What is a dashboard report?
A dashboard report is a software application that is used to track and monitor the health of an organization or department by reporting on KPIs, business metrics, and analytics.
Reporting dashboards have long been used in business intelligence to summarize information into instantly digestible analytics that provide at-a-glance visibility into business performance.
What is the value of a reporting dashboard?
The value of a reporting dashboard is in its ability to change behaviour and drive incremental, continuous improvements.
There are different types of dashboards, which will help you address your business challenges and overall goals in different ways. When starting to evaluate dashboards, it can be a challenge to discern each type of dashboard and the business value of that type of dashboard.
Before identifying how you intend to use a dashboard, let’s take a step back and identify the value of implementing a dashboard. Like their vehicular counterparts, dashboards are front-end interfaces that distill data sets into simple insights using data visualizations. Metrics like speed, service indicators, and fuel levels are all critical to monitor if you want to get from point A to point B. If something critical happens to your vehicle (or your business) you need to know so you can adjust accordingly.
Reporting dashboards are an analysis tool that allow business owners to stay in control of their business performance. That’s the value of a dashboard. Now, there are different types of dashboards that offer different types of analysis for business owners. Let’s review those and how they can benefit you.
What is the purpose of a dashboard?
A dashboard report helps organizations monitor and track performance to stay in control of their business at all times.
In the words of Peter Drucker, “you can’t manage what you don’t measure.” Organizations use dashboards to display the KPIs and metrics that are core to their business to enable broad consumption of data and insights. This encourages a culture of incremental improvements. Even a modest 2% improvement month over month adds up over the long haul.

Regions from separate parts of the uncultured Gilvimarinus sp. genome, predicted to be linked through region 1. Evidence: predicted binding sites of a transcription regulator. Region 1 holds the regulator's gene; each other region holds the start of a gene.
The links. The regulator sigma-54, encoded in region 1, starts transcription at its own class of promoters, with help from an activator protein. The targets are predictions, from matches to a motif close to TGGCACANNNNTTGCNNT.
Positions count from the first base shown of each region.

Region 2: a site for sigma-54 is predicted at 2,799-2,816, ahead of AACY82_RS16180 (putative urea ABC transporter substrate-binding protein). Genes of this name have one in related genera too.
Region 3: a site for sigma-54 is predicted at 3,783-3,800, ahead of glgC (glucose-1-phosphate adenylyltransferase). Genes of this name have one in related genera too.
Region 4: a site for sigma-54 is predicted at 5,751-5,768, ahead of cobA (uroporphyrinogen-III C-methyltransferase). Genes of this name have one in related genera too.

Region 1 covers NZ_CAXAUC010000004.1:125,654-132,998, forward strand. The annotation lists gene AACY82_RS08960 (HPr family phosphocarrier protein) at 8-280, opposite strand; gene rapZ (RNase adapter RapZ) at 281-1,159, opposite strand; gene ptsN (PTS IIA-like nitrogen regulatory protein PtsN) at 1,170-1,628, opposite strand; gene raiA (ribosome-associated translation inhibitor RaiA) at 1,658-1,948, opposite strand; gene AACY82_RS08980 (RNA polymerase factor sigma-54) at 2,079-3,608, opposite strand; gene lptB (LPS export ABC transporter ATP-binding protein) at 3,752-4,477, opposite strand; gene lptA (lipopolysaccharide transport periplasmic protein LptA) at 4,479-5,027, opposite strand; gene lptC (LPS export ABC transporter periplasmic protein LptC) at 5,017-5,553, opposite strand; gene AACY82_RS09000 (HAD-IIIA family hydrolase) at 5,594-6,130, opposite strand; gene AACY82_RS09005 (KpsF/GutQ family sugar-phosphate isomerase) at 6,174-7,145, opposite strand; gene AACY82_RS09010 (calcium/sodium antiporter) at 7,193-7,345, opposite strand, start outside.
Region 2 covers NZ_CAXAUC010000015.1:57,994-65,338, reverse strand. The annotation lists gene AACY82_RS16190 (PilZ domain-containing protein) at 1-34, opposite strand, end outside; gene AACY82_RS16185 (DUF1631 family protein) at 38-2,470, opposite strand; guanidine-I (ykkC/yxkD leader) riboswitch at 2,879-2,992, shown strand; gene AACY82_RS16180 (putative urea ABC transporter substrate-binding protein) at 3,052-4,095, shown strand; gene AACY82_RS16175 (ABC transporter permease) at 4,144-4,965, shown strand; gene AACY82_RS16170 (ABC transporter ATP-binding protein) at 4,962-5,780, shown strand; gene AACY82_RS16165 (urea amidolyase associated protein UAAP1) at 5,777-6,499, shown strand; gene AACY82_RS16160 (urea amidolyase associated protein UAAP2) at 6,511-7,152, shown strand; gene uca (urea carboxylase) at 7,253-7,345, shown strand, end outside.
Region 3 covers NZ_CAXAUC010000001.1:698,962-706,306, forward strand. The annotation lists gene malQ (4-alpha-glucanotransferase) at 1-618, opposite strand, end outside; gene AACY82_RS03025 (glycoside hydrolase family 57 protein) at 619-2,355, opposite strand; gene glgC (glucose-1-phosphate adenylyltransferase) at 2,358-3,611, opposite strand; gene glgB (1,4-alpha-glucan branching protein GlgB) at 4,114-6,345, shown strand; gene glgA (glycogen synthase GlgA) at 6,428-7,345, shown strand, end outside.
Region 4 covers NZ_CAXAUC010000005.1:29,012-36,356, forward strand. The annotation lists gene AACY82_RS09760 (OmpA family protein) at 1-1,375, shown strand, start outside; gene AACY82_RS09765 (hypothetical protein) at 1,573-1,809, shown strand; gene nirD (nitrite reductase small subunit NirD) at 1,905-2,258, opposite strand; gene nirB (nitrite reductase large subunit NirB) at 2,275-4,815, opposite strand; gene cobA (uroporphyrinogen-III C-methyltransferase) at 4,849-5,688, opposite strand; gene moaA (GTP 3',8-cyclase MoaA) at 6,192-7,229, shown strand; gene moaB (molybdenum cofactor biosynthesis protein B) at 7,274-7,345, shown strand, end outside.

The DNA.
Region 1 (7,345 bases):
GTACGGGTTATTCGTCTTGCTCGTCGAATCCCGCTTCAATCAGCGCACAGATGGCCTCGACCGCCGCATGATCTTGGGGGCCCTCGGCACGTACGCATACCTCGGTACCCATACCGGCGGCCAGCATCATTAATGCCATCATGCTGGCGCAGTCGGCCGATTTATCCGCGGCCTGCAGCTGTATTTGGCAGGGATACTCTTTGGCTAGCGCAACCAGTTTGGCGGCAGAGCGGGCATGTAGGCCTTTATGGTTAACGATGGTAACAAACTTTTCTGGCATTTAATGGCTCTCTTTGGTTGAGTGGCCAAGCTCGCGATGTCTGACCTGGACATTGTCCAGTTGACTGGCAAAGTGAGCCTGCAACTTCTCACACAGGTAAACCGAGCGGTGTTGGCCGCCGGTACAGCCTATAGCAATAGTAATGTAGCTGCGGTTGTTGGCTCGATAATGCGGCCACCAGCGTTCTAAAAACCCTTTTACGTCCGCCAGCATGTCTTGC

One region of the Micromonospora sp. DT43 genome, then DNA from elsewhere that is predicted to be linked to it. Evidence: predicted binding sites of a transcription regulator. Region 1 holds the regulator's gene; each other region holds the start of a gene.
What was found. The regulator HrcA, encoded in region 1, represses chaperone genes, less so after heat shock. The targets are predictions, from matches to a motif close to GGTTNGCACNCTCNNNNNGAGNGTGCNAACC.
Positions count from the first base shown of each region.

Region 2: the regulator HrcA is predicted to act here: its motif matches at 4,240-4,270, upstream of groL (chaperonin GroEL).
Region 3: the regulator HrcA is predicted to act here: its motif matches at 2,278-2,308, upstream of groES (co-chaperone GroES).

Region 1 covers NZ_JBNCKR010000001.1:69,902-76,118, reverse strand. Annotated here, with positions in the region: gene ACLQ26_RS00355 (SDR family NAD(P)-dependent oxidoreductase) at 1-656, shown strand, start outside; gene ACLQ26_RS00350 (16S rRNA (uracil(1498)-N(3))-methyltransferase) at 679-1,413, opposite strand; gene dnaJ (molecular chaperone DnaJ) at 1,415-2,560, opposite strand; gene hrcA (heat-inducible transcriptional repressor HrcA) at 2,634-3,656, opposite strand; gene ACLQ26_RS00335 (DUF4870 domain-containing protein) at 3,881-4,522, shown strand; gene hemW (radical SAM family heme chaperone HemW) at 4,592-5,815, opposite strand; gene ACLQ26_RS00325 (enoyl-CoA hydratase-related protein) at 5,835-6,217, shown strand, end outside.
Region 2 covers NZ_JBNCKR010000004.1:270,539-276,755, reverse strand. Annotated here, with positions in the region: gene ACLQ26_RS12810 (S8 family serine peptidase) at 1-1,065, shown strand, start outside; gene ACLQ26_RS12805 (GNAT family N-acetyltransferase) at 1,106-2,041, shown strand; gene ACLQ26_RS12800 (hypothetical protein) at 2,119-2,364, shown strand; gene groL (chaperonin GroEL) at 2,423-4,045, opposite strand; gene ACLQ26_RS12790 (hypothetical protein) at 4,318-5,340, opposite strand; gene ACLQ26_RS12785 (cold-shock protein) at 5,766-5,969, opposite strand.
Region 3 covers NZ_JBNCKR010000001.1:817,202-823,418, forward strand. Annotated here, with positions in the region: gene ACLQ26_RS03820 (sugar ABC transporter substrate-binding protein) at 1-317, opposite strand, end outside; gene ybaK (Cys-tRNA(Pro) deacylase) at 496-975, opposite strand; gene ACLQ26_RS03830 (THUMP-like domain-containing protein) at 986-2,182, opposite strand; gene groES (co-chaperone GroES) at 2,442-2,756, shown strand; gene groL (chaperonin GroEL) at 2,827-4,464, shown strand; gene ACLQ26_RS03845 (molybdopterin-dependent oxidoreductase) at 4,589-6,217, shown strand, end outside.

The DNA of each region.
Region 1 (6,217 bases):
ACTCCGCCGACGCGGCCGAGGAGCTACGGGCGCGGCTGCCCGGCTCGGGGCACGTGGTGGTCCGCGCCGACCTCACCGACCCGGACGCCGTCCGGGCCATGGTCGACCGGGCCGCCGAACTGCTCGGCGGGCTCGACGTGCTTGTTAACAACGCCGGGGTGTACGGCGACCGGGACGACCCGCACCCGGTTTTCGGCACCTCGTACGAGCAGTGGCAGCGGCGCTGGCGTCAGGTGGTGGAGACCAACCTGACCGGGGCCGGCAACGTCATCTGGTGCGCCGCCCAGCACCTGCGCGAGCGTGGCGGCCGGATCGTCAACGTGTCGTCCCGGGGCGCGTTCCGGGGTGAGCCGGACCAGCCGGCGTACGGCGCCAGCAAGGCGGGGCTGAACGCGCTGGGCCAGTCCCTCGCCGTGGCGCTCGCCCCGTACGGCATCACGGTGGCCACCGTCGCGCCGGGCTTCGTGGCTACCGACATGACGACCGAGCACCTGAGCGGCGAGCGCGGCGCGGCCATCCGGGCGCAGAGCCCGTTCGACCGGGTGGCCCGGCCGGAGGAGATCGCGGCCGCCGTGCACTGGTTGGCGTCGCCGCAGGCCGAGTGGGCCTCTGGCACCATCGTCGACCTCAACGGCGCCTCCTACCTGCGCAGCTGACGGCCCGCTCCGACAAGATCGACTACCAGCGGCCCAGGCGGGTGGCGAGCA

In the spirit of analytics-driven improvements, many organizations are displaying dashboard reports on televisions and wallboards. Nurturing daily data monitoring habits has big results. Dashboards are meant to be viewed.
What are the benefits of a reporting dashboard?
Reporting dashboards have the following benefits:
- Foster a culture of continuous improvements
- Data transparency throughout the organization
- Being in control of business decisions by having the right data
- Save time and money on reporting
- Improved alignment throughout the organization
Types of reporting dashboards
There are 3 types of dashboards:
- Operational dashboards tell you what is happening now
- Strategic dashboards track key performance indicators
- Analytical dashboards process data to identify trends
As you may have guessed, each type of dashboard will be used by different teams and job functions throughout an organization. Operational reporting dashboards are agile and match the urgency of fast-paced teams like sales and customer service. Strategic dashboards are ideal for executives looking to monitor KPIs and metrics across the organization. Analytical or tactical dashboards are often used by business analysts to establish and communicate business targets across the organization.
Let’s take a closer look at each type of dashboard.
The three types of reporting dashboards
What is an operational dashboard?
An operational dashboard is a reporting tool that is used to monitor business processes that frequently change and to track current performance of key metrics and KPIs. Compared to other types of dashboards, the data updates very frequently, sometimes even on a minute-by-minute basis. Operational dashboards are designed to be viewed multiple times throughout the day. They are often used to monitor progress towards a target.
An example of an operational dashboard is a Daily Web Overview Dashboard. It tracks hourly web performance against predetermined objectives for a digital marketing team.
What is a strategic dashboard?
A strategic dashboard is a reporting tool used to monitor the status of key performance indicators (KPIs), and are typically used by executives. The data behind a strategic dashboard updates on a recurring basis, but at less frequent intervals than an operational dashboard. Strategic dashboards may be viewed once a day, and assist executives in staying on top of KPIs throughout the business.
An example of a strategic dashboard is the SaaS CEO dashboard. It monitor KPIs across the organization using simple data visualizations.
What is an analytical dashboard
An analytical dashboard is a reporting tool that is used to analyze large volumes of data to allow users to investigate trends, predict outcomes, and discover insights. Analytical dashboards are more common within business intelligence tools because they are typically developed and designed by data analysts. The data behind an analytical dashboard needs to be accurate and up-to-date, and may only be updated infrequently. Analytical dashboards often include advanced BI features like drill-down and ad-hoc querying.
An example of an analytical dashboard is the MRR/Accounts dashboard. It is, however, important to note this is a very lightweight version of analytical dashboard.
Analytical dashboards vs operational dashboards
Analytical dashboards are meant to help an organization establish targets based on insights into historical data.